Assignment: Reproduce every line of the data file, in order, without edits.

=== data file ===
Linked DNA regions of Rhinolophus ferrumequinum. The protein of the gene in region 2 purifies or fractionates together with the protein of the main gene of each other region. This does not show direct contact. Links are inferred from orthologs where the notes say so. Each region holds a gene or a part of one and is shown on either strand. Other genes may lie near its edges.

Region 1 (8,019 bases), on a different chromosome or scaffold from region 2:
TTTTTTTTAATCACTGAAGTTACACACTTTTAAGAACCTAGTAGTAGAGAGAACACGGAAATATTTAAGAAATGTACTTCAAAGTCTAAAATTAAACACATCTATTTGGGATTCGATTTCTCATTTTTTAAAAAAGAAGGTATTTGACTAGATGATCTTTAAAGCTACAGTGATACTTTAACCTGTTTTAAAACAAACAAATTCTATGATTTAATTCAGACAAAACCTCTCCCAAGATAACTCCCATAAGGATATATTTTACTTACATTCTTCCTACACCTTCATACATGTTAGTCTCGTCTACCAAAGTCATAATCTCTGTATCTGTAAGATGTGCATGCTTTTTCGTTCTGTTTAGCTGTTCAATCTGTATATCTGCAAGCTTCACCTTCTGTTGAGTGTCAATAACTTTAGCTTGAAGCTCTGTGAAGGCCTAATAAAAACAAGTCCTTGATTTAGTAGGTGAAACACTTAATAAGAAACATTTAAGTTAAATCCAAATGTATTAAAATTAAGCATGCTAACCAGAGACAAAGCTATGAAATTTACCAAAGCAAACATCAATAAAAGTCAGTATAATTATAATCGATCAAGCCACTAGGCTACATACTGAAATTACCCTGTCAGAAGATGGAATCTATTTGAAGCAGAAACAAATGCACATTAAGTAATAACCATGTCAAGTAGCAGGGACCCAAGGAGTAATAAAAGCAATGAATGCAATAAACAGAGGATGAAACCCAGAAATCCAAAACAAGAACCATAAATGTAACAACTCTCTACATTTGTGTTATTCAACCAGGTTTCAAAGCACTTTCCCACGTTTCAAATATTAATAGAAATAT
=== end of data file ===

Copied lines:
Linked DNA regions of Rhinolophus ferrumequinum. The protein of the gene in region 2 purifies or fractionates together with the protein of the main gene of each other region. This does not show direct contact. Links are inferred from orthologs where the notes say so. Each region holds a gene or a part of one and is shown on either strand. Other genes may lie near its edges.

Region 1 (8,019 bases), on a different chromosome or scaffold from region 2:
TTTTTTTTAATCACTGAAGTTACACACTTTTAAGAACCTAGTAGTAGAGAGAACACGGAAATATTTAAGAAATGTACTTCAAAGTCTAAAATTAAACACATCTATTTGGGATTCGATTTCTCATTTTTTAAAAAAGAAGGTATTTGACTAGATGATCTTTAAAGCTACAGTGATACTTTAACCTGTTTTAAAACAAACAAATTCTATGATTTAATTCAGACAAAACCTCTCCCAAGATAACTCCCATAAGGATATATTTTACTTACATTCTTCCTACACCTTCATACATGTTAGTCTCGTCTACCAAAGTCATAATCTCTGTATCTGTAAGATGTGCATGCTTTTTCGTTCTGTTTAGCTGTTCAATCTGTATATCTGCAAGCTTCACCTTCTGTTGAGTGTCAATAACTTTAGCTTGAAGCTCTGTGAAGGCCTAATAAAAACAAGTCCTTGATTTAGTAGGTGAAACACTTAATAAGAAACATTTAAGTTAAATCCAAATGTATTAAAATTAAGCATGCTAACCAGAGACAAAGCTATGAAATTTACCAAAGCAAACATCAATAAAAGTCAGTATAATTATAATCGATCAAGCCACTAGGCTACATACTGAAATTACCCTGTCAGAAGATGGAATCTATTTGAAGCAGAAACAAATGCACATTAAGTAATAACCATGTCAAGTAGCAGGGACCCAAGGAGTAATAAAAGCAATGAATGCAATAAACAGAGGATGAAACCCAGAAATCCAAAACAAGAACCATAAATGTAACAACTCTCTACATTTGTGTTATTCAACCAGGTTTCAAAGCACTTTCCCACGTTTCAAATATTAATAGAAATAT